• Owners of Crossfit boxes. Power racks may be a preferred option as they often contain pull-up bars that can be used for many different calisthenics movements that are involved in Crossfit.

Power Rack Recommendations

Here are the best power racks that I recommend:

Fringe Sport – Floor Mounted Power Cage

The reason why I recommend the Fringe Sport Floor Mounted Power Cage is that it can be floor-mounted for sturdiness. It’s made with 11-gauge steel and has a 1,000lb weight capacity, making it a good option for almost everyone.

I also like that it has short spacing between holes to really be precise in offering the best positions for your hooks and safety pins. This ensures that you can rack and unrack the bar for squats without having to come up onto your toes and that you can still get a full range of motion in the bench press without the safety pins getting in the way.

Rogue Fitness – Rogue RM-6 Monster Rack 2.0

The Rogue RM-6 Monster Rack 2.0 by Rogue Fitness provides plenty of storage pins, as well as the strap variant of safety pins, which is advantageous over the metal poles. The straps are safer on the barbell and absorb more of the weight when a barbell is dropped on them.

This rack is quite expensive and large, so it may be a better option for commercial gyms. But if money and space aren’t an issue for you, you can add it to your home gym and expect it to last for years.

If you’re more of a casual lifter and looking for an affordable squat rack, check out the IFAST Fitness Squat Rack with Lat Pulldown Attachment.

Frequently Asked Questions

Can You Squat In A Power Rack?

You can squat in a power rack. In fact, the power rack is one of the safest places to perform squats if you have safety pins set up accordingly to catch the bar if you fail. As well, most power racks have a depth of at least 24” to give you ample room to unrack the bar and walk it out without feeling claustrophobic.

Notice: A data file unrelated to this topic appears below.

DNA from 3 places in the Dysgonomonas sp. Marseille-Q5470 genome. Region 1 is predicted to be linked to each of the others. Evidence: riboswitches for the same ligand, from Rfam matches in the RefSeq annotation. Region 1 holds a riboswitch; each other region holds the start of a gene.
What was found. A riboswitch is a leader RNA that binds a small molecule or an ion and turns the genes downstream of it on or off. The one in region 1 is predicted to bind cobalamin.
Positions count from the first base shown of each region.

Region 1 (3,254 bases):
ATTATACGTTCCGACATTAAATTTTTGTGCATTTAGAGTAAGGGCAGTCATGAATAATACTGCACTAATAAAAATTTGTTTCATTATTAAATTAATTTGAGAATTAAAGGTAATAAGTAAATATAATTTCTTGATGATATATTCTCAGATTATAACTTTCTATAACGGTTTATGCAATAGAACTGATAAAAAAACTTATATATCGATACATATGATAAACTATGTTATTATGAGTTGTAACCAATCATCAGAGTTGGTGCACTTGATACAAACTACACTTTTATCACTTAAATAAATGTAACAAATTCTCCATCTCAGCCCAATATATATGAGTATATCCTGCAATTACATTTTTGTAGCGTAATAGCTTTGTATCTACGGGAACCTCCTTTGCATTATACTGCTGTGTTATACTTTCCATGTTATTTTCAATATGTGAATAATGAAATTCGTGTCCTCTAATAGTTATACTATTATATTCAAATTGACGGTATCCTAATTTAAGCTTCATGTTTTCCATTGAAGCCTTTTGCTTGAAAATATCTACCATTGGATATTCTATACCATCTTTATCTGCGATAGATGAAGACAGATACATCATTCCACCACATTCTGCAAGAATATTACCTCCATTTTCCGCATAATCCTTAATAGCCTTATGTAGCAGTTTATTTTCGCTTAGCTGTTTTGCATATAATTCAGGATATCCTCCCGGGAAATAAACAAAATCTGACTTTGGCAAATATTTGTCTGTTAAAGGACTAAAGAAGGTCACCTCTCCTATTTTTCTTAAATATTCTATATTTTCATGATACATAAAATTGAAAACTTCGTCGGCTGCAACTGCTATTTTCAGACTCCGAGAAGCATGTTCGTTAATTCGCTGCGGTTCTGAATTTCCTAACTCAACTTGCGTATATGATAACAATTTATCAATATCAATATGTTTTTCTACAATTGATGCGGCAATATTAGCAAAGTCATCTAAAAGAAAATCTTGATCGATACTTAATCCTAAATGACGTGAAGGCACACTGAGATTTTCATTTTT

Are Power Racks Safe?

Power racks are safe due to the safety pins or safety straps you can use with them to catch the weight if you fail a lift. They are even safer if they have storage pins that are already loaded with plates and if they are bolted down to the ground. This keeps the power racks sturdier when you are racking heavy weights.

Is a Power Rack Better Than a Squat Rack?

If training space and budget are no issues for you, a power rack is better because it is sturdier and has more safety features. However, a squat rack is sufficient you are in a position where you need to relocate equipment often, have a small training space, or can’t afford a power rack.

Can You Bench on a Power Rack?

Yes, you can easily bench in a power rack as long as you have a free-weight bench to bring inside the rack. Plus, you have the advantage of having safety pins to be able to either fail a set or perform exercises such as pin presses.

Final Thoughts: Is A Power Rack or Squat Rack Better?

So, what’s the final verdict? If I had to choose, I would recommend a power rack over a squat rack if you have the money to spend and space to fit it due to the extra stability and safety features it offers.

A squat rack will do just fine if you’re on a budget or need to be able to move your equipment around often, but you can’t do as many exercises with it, and it isn’t quite as safe to lift in as a power rack.

About The Author: Norman Cheung ASCC, British Powerlifting Team Coach

Norman Cheung

Norman Cheung is a powerlifting coach and an accredited strength and conditioning coach under the UKSCA. He has been coaching powerlifting since 2012 and has been an IPF Team GB coach since 2016. He has experience with coaching a variety of lifters from novices to international medallists and international university teams. Along side coaching, he takes interest in helping powerlifters take their first step into coaching. He currently runs his coaching services at strongambitionscoaching.com